Walhalla Regensburg & the Nazis
The Nazis introduced the bust of Anton Bruckner in June 1937 – not surprisingly since Bruckner was perceived as a true Aryan composer.
The Walhalla is a hall of fame that honors laudable and distinguished people in German history – “politicians, sovereigns, scientists and artists of the German tongue”; thus the celebrities honored are drawn from Greater Germany, a wider area than today’s Germany, and even as far away as Britain in the case of several Anglo-Saxons who are honored. The hall is a neo-classical building above the Danube River, east of Regensburg in Bavaria.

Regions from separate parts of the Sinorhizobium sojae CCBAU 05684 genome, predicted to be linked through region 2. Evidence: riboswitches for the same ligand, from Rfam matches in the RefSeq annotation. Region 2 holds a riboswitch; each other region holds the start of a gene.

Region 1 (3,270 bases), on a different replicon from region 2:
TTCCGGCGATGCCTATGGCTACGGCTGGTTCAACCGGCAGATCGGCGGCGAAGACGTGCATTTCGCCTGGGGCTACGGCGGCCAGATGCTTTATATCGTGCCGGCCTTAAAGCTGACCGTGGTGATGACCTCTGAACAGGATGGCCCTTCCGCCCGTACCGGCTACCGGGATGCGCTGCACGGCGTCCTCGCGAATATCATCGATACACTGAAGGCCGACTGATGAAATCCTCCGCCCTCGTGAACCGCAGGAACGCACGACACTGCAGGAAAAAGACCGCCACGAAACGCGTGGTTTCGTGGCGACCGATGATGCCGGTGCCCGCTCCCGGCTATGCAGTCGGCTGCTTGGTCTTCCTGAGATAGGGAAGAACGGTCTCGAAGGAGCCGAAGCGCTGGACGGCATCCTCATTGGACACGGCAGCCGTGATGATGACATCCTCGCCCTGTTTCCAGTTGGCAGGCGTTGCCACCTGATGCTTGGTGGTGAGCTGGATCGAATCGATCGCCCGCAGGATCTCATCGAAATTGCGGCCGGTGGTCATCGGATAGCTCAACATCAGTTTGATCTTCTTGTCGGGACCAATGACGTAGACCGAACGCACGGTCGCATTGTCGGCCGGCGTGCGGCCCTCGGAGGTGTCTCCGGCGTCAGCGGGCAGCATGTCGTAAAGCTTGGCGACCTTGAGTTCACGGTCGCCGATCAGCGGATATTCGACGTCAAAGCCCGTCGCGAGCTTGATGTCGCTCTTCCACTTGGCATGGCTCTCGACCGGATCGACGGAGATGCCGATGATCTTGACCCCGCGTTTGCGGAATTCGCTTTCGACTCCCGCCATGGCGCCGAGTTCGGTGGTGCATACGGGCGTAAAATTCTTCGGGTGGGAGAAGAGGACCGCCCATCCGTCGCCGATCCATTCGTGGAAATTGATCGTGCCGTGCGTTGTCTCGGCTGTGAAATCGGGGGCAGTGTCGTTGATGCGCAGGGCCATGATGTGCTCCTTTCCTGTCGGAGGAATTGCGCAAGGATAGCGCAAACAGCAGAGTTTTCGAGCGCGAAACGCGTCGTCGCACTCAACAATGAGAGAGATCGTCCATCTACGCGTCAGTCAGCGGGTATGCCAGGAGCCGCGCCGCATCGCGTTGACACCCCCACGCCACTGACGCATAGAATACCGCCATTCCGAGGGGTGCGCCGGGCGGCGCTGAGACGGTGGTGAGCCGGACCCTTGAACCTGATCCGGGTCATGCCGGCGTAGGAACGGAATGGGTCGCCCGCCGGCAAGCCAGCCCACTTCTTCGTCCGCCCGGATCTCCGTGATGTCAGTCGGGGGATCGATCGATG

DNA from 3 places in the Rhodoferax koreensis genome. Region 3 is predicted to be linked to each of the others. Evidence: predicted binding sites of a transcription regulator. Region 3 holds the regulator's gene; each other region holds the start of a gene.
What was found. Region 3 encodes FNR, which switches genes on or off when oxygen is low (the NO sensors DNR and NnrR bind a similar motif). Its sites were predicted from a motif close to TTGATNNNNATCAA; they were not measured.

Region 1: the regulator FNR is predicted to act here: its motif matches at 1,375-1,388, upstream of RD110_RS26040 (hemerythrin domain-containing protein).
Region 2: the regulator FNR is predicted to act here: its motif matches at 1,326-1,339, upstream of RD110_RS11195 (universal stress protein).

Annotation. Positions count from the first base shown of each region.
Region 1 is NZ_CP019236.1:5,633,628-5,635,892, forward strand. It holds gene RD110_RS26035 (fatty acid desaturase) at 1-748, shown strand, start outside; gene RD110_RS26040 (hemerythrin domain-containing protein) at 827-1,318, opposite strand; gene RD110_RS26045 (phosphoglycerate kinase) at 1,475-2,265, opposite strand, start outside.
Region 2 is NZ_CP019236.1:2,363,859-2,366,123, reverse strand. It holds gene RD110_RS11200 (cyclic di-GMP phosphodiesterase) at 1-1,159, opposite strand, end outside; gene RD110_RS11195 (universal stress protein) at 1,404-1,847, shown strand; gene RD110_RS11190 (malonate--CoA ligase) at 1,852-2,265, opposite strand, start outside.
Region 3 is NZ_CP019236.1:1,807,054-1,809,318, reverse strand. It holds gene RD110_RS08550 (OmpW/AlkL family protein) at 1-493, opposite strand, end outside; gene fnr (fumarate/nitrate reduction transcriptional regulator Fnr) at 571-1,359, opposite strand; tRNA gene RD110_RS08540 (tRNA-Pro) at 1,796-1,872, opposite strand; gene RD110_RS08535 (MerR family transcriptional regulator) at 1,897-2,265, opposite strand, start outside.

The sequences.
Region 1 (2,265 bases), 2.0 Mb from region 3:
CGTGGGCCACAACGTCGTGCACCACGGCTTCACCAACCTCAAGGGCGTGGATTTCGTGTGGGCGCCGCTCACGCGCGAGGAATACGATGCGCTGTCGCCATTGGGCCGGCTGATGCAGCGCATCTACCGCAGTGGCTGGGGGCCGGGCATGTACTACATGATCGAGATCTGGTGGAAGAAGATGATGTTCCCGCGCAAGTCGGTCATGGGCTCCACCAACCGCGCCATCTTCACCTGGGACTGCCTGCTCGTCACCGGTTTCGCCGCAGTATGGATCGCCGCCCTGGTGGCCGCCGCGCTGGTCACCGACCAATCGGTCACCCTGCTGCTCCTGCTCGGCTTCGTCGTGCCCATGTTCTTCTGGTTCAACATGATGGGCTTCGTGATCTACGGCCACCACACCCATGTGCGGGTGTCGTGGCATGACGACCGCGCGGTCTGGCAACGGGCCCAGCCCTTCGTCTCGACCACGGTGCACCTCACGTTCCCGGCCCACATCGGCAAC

The Walhalla is named for the Valhalla of Norse Paganism. It was conceived in 1807 by Crown Prince Ludwig in order to support the gathering momentum for the unification of the many German states. Following his accession to the throne of Bavaria, construction took place between 1830 and 1842 under the supervision of the architect Leo von Klenze. The memorial displays some 65 plaques and 130 busts covering 2,000 years of history, beginning with Arminius, victor at the Battle of the Teutoburg Forest in 9 AD.